In a new startup or small business, you want to ensure a fair relationship between the leadership team, govern how the company is run, set out rights and obligations and if there are shareholders, protect their investment. Do you need a Shareholder, Partnership or any other form of Agreements? And how does this vary from a Business Plan. What about all that other stuff you hear about Vision, Mission Statements and values….Words, words, buzz words and jargon perhaps. Or are they? Shakespeare as ever, summed it up: “Words without thoughts never to heaven go.” However more positively, George Byron wrote, beautifully: “A drop of ink may make a million think.” To cut to the chase. Nick Hixson, from Hixsons Business Enablers, where I head up the marketing, sums it up perfectly in his helpful blog, What Shareholder Agreements Are Really For. Nick, with nearly four decades of experience advising small businesses, stresses the need to agree your strategy, vision and mission. And with his clients, he seeks to regularly revisit these, as the business develops, and situations change. The issue with a Shareholder Agreement, or in fact any type of business agreement, is that they are written at a specific time, lawyers help you in good faith, but as Nick writes in his blog, their involvement stops when the agreement is signed. Or it usually does on a routine basis, certainly. Create your strategy first, it is the bedrock for shareholder, partnership in fact any appropriate agreement. The strategy, vision and mission, agreed by the leadership team generates growth and innovation. And this is something that needs to be revisited and sustained for success.
At Dorset Business Angels, the dragons den (if you like) for Dorset, where I am a founder director, a question always asked of all presenter pitches, is about the people running the business. Who is in the CEO, the key players, shareholders, is there IP and what happens if someone leaves? I covered the pitch presentation itself in a previous article, What investors want to hear. This was in essence about knowing you are solving a real problem, your market, knowing your target customer, and having a clear ROI for investors. Now let’s focus on what a startup or small business needs on its growth journey. To keep it simple:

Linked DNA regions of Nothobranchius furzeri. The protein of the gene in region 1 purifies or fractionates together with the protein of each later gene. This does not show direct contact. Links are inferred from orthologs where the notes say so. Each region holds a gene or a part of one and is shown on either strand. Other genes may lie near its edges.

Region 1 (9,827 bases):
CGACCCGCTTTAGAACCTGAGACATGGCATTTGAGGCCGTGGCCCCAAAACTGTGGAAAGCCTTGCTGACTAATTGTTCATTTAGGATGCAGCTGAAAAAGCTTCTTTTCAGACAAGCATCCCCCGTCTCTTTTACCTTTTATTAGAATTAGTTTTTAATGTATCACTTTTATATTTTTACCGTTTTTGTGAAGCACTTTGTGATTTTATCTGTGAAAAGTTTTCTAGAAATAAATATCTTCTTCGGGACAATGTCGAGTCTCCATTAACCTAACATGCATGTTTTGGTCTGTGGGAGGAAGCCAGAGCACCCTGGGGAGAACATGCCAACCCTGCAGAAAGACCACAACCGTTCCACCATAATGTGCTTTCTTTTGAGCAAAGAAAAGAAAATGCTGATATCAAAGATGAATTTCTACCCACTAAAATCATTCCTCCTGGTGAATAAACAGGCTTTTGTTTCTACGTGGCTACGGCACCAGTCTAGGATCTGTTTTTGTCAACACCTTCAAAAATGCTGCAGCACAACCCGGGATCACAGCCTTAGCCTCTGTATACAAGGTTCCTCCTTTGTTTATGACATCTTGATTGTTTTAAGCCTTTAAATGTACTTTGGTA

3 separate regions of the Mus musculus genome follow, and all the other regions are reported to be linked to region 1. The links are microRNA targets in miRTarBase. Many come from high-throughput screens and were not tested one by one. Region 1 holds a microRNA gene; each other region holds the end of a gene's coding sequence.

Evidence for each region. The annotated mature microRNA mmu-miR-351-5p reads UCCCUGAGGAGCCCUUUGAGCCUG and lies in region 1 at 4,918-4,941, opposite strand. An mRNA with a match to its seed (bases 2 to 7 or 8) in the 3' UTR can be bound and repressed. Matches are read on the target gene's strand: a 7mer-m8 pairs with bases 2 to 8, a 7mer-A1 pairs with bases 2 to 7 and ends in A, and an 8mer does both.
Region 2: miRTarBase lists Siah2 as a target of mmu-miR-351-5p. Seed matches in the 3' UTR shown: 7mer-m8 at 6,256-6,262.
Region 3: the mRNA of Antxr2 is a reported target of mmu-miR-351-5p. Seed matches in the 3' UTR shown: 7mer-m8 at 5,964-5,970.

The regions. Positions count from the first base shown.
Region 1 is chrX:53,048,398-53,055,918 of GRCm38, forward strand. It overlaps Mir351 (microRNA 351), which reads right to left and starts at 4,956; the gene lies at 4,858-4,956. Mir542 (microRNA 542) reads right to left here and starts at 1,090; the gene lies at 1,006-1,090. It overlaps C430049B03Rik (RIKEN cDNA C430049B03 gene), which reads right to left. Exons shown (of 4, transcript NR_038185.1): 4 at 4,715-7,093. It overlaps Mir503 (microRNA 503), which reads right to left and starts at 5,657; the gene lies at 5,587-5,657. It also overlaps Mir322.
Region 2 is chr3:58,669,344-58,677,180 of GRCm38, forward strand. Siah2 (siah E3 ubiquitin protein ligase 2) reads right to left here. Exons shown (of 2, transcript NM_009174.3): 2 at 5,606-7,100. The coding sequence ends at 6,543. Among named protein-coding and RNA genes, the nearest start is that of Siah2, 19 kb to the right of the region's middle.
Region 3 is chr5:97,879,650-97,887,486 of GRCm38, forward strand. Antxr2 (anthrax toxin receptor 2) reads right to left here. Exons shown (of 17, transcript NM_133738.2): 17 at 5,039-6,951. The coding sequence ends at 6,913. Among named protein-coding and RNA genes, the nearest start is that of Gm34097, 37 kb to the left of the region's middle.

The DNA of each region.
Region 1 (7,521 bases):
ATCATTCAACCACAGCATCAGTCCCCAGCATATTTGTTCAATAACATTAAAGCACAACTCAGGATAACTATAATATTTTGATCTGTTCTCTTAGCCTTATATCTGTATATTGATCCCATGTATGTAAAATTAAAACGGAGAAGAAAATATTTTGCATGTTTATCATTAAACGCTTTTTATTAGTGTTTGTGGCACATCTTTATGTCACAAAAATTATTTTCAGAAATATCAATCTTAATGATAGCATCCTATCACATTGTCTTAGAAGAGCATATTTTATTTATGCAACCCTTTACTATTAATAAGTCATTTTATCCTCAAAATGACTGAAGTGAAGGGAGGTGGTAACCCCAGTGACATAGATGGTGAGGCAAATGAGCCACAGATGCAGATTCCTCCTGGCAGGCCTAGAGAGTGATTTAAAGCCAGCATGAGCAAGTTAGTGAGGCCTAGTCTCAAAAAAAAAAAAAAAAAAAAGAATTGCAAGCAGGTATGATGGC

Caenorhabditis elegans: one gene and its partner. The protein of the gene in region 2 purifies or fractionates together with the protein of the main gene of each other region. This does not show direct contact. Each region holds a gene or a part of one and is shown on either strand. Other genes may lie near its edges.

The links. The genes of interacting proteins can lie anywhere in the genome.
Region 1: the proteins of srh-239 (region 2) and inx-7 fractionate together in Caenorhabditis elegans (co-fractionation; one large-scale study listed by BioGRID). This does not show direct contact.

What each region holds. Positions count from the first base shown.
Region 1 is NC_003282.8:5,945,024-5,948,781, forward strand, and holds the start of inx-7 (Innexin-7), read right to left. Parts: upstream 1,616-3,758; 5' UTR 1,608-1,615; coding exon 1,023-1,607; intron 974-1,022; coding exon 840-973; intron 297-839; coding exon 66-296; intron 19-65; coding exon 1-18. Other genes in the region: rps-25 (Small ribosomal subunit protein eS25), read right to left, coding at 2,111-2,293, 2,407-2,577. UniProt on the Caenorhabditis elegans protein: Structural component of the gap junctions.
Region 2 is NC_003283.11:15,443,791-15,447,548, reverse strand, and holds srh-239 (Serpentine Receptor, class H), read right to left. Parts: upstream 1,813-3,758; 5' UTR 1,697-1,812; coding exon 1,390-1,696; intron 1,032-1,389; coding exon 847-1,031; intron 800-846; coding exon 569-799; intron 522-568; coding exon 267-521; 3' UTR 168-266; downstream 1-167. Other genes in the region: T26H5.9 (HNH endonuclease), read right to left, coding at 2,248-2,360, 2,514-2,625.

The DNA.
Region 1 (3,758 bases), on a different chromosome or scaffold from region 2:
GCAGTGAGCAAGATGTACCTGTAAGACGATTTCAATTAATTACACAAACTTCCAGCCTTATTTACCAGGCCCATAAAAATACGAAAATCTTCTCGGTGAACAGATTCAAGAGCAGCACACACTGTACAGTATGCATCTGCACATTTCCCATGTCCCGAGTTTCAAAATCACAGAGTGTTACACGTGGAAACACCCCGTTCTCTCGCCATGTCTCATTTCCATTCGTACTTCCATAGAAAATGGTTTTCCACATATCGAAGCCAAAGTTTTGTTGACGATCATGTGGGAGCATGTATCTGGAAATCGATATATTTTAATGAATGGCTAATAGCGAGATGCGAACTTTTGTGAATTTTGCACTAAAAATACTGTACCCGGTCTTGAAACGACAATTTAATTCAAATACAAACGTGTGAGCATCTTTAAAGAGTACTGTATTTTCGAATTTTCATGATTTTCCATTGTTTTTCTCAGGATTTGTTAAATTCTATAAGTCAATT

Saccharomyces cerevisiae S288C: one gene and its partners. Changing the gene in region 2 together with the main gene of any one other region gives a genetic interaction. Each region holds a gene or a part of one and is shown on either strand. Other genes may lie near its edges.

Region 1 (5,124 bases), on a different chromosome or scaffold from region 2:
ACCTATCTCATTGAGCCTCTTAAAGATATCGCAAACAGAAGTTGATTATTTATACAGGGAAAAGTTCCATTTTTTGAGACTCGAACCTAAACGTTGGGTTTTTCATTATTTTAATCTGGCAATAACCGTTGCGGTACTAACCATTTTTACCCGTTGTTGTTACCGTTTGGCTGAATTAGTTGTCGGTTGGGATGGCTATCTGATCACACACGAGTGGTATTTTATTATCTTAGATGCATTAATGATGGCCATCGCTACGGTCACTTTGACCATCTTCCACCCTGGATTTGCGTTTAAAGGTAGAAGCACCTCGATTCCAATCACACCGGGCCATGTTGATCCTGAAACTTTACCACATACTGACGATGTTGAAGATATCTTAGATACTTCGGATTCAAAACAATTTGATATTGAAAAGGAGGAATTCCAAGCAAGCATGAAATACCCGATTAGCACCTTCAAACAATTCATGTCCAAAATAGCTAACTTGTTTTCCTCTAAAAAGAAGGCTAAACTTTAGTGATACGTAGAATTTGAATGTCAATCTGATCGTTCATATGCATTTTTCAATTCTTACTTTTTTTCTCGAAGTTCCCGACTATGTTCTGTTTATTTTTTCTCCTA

- What is your strategy?- video 5 minutes – the essentials with Nick Hixson
- Create a simple map of your vision and goals – Peter Eales
- Visit Hixsons for free resources – to register for free access email: ku.oc.snosxihnull@eciffo
A Meeting of Minds
I’ve been involved with new businesses, where partners or directors say: “hadn’t we better have a contract, partnership or some kind of shareholders agreement?” I’m now very clear, having worked with a lot of accountants and especially with Hixsons, the need is to get your ideas organised first. It’s about your vision, mission and strategy: simply, what you want to do, with whom and for who. It’s the same as when you go to get a service from a supplier. Such as a website. The clearer your brief to the supplier, the better job they do for you. And if you and your fellow partner(s) and director(s) can agree your strategy first, it makes documentation much simpler. I like the phrase used in law often: meeting of the minds, (also referred to as mutual agreement, mutual assent or consensus ad idem). It’s is a phrase in contract law used to describe the intentions of the parties forming the contract. It refers to the situation where there is a common understanding in the formation of the contract. Create your strategy first, it is the bedrock for shareholder, partnership in fact any appropriate agreement. The strategy, vision and mission, agreed by the leadership team generates growth and innovation. And this is something that needs to be revisited and sustained for success.
Peter Eales BA Hons Chartered Marketer FCIM FIDM
Founder Director Dorset Business Angels
MD o i solutions limited